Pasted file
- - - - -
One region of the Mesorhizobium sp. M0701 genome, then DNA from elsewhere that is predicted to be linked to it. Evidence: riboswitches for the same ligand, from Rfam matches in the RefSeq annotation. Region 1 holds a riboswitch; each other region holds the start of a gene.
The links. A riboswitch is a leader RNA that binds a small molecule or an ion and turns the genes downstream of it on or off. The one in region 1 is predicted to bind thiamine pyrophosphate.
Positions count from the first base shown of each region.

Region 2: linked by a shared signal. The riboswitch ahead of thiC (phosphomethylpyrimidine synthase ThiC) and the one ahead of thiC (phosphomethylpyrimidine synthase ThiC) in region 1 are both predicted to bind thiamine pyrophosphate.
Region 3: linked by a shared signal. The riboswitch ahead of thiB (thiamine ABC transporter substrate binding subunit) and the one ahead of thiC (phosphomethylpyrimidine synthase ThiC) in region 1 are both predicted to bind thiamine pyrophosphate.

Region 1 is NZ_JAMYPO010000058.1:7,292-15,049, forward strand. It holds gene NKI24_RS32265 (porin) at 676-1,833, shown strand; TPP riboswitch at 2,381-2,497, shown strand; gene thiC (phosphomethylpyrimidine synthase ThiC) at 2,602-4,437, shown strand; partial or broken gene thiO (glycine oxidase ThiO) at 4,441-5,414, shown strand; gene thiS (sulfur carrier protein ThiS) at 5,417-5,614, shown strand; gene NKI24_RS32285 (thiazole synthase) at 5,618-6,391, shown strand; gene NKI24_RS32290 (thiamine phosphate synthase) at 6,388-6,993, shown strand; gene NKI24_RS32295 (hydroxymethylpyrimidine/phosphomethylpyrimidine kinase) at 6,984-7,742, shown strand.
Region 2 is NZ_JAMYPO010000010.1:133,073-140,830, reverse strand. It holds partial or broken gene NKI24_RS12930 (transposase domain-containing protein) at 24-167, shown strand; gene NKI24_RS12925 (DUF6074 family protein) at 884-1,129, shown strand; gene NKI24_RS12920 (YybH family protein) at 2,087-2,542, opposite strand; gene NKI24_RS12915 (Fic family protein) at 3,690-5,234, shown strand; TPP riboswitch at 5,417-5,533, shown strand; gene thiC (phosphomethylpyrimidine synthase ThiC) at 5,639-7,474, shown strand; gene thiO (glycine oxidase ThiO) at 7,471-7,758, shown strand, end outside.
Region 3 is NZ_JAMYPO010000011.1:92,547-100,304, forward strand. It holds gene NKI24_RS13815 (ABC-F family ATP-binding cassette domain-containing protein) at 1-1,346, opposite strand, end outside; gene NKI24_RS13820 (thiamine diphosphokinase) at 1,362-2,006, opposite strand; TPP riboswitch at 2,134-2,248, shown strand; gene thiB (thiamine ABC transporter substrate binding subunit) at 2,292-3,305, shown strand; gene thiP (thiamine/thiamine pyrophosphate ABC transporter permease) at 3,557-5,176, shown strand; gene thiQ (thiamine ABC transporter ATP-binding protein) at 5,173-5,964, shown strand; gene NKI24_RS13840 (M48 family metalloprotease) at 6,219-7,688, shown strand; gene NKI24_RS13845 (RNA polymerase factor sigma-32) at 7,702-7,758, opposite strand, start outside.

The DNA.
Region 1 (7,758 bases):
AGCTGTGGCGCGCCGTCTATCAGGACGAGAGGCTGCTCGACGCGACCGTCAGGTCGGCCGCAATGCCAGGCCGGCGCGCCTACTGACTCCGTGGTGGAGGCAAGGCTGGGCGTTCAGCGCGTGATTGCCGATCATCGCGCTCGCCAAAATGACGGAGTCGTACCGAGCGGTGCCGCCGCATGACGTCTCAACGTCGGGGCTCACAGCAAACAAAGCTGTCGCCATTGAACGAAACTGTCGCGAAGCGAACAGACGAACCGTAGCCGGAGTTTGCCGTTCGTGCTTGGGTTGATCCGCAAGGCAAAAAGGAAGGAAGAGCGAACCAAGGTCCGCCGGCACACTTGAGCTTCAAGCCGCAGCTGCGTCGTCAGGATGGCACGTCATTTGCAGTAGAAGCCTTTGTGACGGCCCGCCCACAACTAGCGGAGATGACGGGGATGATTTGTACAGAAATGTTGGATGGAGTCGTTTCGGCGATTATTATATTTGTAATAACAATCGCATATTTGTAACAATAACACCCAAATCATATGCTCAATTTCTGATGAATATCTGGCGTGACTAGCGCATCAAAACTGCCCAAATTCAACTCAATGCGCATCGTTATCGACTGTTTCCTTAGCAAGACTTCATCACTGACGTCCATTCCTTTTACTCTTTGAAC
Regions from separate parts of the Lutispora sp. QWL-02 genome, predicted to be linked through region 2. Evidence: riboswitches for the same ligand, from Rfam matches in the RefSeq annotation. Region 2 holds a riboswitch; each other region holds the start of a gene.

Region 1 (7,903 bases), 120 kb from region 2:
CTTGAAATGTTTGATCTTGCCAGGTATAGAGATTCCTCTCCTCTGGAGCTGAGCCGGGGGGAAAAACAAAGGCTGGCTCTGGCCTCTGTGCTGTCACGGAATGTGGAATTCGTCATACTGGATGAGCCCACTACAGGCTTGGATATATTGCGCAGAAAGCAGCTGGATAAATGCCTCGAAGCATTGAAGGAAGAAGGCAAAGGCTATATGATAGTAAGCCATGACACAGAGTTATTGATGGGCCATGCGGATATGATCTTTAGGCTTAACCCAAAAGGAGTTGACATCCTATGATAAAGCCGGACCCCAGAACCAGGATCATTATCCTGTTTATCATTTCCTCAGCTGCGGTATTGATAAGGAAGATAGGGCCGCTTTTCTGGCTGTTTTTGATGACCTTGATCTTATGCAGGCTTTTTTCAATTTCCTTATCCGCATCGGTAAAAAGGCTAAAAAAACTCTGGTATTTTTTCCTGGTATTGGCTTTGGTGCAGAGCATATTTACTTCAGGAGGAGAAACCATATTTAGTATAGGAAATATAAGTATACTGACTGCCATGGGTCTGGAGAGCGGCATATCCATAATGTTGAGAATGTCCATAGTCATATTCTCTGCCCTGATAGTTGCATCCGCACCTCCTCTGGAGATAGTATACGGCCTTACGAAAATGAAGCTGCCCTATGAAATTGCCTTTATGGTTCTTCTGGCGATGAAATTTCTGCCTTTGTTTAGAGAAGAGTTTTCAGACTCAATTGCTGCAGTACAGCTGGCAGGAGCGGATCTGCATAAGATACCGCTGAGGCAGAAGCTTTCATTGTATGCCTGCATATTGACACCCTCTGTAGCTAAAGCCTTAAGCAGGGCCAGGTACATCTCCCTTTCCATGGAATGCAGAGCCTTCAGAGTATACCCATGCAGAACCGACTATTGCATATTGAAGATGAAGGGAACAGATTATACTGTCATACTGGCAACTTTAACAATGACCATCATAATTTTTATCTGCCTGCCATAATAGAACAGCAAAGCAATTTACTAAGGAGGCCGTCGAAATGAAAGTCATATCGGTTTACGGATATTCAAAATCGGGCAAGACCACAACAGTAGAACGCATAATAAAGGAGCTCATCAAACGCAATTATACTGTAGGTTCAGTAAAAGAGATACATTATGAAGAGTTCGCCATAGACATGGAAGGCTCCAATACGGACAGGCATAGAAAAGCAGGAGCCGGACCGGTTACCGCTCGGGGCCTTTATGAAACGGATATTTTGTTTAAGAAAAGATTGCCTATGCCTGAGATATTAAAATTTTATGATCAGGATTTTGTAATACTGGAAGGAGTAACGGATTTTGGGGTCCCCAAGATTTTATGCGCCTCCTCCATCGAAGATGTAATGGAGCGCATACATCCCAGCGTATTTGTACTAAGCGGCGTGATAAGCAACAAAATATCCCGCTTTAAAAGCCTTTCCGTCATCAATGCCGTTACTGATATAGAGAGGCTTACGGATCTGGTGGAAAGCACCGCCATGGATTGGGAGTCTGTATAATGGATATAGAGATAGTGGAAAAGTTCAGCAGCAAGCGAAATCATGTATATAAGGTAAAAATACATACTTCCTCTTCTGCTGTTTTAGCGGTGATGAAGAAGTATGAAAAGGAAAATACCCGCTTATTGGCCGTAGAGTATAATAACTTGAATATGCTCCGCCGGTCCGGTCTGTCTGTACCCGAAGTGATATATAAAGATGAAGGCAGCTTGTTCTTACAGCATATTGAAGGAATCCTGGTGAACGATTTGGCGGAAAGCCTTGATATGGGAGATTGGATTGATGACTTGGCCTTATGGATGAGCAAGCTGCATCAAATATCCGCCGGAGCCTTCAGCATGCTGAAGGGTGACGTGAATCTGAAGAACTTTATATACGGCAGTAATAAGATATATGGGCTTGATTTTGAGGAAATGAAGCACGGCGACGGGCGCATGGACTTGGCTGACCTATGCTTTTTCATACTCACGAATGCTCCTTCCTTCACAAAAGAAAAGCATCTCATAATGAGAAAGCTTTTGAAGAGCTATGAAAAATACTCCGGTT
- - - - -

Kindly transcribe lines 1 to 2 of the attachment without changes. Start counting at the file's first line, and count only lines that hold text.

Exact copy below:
One region of the Mesorhizobium sp. M0701 genome, then DNA from elsewhere that is predicted to be linked to it. Evidence: riboswitches for the same ligand, from Rfam matches in the RefSeq annotation. Region 1 holds a riboswitch; each other region holds the start of a gene.
The links. A riboswitch is a leader RNA that binds a small molecule or an ion and turns the genes downstream of it on or off. The one in region 1 is predicted to bind thiamine pyrophosphate.